In agreement with published work (12), ILC2s had a large proportion of unchanged ATAC peaks between the PBS- and HDM-treated conditions compared with CD4+ T cells (Fig. 4B). However, the total number of genome-wide changes in chromatin accessibility were similar in Th2 cells and ILC2s responding to HDM (Fig. 4B), indicating that there are significant changes in accessible chromatin in ILC2s following HDM treatment. This is consistent with the idea that TFs (10, 43), potentially including E-proteins, regulate ILC2 gene expression during maturity as they responded to HDM. Thus, we sought to identify which TFs were associated with HDM-driven changes in ILC2s and Th2 cells. To do so, we quantified the fraction of ATAC peaks that contained known TF binding motifs in regulatory elements near gene promoters in open chromatin, displaying these data in a heat map of normalized z-scores across cell types and conditions by individual TF or TF family (Fig. 4C, Supplemental Fig. 3A). This analysis revealed that AP-1 and C/EBP TF binding sites were enriched in both lung ILC2s and Th2 cells from HDM- compared with PBS-treated mice, with the HDM-induced increase in binding sites for these TFs particularly stark in ILC2s (Fig. 4C, Supplemental Fig. 3A). These data are consistent with previous findings that have highlighted a role for these TF families in regulating activated ILC2 gene expression (10). In contrast, binding motif abundance for E-proteins in areas of open chromatin was underrepresented in lung ILC2s from HDM- compared with PBS-treated mice (Fig. 4C, Supplemental Fig. 3A, Supplemental Table I). These data suggest that although mature ILC2 gene expression is regulated by TF binding to accessible chromatin that opens in response to HDM, E-proteins likely play a minimal role in this process.
Consistent with this idea, using a previously published scRNA-seq data set of ILC2s purified from various tissue sites (Fig. 4D), we observed minimal Tcf3 or Tcf12 expression detected in mature lung ILC2s, regardless of tissue (Fig. 4E). Similarly, minimal Tcf2 or Tcf3 expression was detectable in lung ILC2s responding to PBS or HDM treatment (Fig. 1F, Fig. 4E). In addition, we observed generally higher proportions of ILC2s expressing genes encoding AP-1 TFs and C/EBPβ compared with E-proteins in both PBS- and HDM-treated mice, and the proportion of E-protein–expressing ILC2s did not dynamically change in response to HDM treatment (Supplemental Fig. 3B). We also found that C/EBP and AP-1 but not E-protein motifs were enriched near inflammation-responsive genes, up- or downregulated, as detected by scRNA-seq analysis (27) following HDM treatment in areas of gained open chromatin (Fig. 4F, Supplemental Table I). C/EBP and AP-1 motifs were enriched near HDM-upregulated genes in peaks gained in ILC2s following HDM treatment, whereas C/EBP motifs were largely absent from peaks near downregulated genes, in agreement with prior studies (10) (Fig. 4F, Supplemental Table I). Ontology mapping of genes proximal to C/EBP motifs with HDM-driven gained accessibility (Supplemental Table I) showed enrichment for genes involved in the regulation of cardiac muscle function (Supplemental Fig. 3C), including genes that regulate smooth muscle contraction, a feature of chronic pulmonary allergic disease (44). One such gene, Pde4b, encoding a phosphodiesterase enzyme that regulates airway smooth muscle development and proliferation (45), displayed HDM-dependent changes in accessibility uniquely in ILC2s at regulatory regions that overlapped with AP-1 and C/EBP binding motifs (Supplemental Fig. 3D). Together, these data suggest a limited role for E-proteins in directly regulating mature ILC2 gene expression changes and function during type 2 inflammation, with a dominant role for AP-1 and C/EBP TFs in this setting.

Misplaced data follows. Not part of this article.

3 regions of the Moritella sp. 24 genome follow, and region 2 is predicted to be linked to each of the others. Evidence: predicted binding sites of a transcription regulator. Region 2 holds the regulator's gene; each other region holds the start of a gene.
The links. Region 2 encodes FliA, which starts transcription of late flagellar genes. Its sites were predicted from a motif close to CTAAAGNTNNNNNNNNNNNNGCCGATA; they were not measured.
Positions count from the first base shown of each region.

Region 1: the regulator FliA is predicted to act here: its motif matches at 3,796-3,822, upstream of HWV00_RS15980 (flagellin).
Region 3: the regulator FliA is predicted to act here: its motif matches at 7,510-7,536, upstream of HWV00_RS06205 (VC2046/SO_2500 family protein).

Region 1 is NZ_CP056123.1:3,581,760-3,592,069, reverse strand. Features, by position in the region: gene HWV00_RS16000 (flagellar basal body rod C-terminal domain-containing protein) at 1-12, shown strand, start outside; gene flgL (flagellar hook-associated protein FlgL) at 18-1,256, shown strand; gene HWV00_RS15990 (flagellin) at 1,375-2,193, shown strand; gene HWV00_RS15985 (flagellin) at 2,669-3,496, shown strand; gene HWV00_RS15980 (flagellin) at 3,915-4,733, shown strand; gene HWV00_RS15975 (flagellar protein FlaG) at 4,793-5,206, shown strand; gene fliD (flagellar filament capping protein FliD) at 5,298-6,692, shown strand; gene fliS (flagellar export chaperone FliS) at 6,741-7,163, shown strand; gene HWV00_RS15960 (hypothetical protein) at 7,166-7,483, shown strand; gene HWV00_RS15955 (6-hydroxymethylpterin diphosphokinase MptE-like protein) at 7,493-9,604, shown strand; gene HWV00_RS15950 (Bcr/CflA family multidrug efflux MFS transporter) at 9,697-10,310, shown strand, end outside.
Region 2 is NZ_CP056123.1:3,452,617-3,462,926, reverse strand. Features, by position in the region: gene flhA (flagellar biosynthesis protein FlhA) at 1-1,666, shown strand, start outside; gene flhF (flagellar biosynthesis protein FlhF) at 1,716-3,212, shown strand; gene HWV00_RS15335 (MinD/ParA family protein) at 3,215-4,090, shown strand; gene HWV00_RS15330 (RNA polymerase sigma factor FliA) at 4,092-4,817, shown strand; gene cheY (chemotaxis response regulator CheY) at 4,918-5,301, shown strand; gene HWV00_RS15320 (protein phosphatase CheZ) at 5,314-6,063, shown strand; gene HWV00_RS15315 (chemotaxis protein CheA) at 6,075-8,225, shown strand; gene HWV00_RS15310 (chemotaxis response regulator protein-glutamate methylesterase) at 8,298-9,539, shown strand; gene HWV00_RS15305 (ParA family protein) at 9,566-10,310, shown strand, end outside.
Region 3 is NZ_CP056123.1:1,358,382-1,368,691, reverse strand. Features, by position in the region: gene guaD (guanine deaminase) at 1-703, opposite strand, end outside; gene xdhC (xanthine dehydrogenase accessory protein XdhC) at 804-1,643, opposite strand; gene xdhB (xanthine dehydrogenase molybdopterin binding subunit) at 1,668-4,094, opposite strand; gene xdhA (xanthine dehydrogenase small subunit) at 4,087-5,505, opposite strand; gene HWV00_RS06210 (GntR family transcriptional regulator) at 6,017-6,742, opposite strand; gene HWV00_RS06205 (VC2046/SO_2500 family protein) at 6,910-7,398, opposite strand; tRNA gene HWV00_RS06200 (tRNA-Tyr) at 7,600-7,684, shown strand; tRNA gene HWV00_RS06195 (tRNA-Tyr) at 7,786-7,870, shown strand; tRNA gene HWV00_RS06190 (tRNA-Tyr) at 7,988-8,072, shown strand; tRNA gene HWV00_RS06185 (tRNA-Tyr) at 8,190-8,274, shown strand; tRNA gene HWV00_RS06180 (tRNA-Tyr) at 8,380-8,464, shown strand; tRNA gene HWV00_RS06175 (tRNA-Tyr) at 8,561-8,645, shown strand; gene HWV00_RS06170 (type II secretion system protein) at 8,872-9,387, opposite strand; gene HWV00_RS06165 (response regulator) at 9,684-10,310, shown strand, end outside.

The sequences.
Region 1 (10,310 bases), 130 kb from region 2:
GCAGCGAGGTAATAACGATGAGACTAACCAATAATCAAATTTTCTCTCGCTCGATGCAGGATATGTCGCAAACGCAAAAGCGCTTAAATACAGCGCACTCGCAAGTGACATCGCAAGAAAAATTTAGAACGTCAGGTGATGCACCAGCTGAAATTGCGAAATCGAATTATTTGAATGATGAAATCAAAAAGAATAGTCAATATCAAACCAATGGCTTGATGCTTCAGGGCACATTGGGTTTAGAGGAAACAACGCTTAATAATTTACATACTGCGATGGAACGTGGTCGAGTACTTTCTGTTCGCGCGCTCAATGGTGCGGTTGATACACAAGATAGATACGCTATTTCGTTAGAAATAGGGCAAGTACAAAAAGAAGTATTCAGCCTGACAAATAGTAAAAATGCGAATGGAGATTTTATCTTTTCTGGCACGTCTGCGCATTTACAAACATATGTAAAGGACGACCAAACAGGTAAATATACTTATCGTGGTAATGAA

E-protein activity during ILC2 development promotes the activation of gene pathways integral to ILC2 function
Defective ID1tg/WT ILC2 cytokine-producing capacity during type 2 inflammation (Fig. 3D) but a limited enrichment for E-protein binding sites at chromatin sites proximal to inflammation-responsive genes (Fig. 4F) led us to hypothesize that E-proteins act in ILC2 development to shape the functional capacity of mature ILC2s. This hypothesis aligned with our data and published findings highlighting that ILC2s maintain accessibility in large regions of their genome in the steady state that remain open following the onset of type 2 inflammation (12). To identify how E-proteins could impact functional gene expression throughout the ILC2 developmental arc, we quantified putative E-protein binding sites at accessible chromatin that was gained across the ILC2 developmental trajectory, starting with BM CLPs, to committed BM ILC2ps (12), to steady-state lung ILC2s, and finally to HDM-elicited lung ILC2s. There was a smaller proportion of E-protein motifs in accessible chromatin regions in committed BM ILC2ps compared with CLPs, as well as in HDM-activated ILC2s compared with steady-state ILC2s (Fig. 5A). However, there was increased E-protein binding site enrichment in accessible chromatin in mature steady-state ILC2s (PBS ILC2s) compared with ILC2ps (Fig. 5A, Supplemental Table I), suggesting that at this time point in ILC2 maturation, E-proteins could regulate gene expression.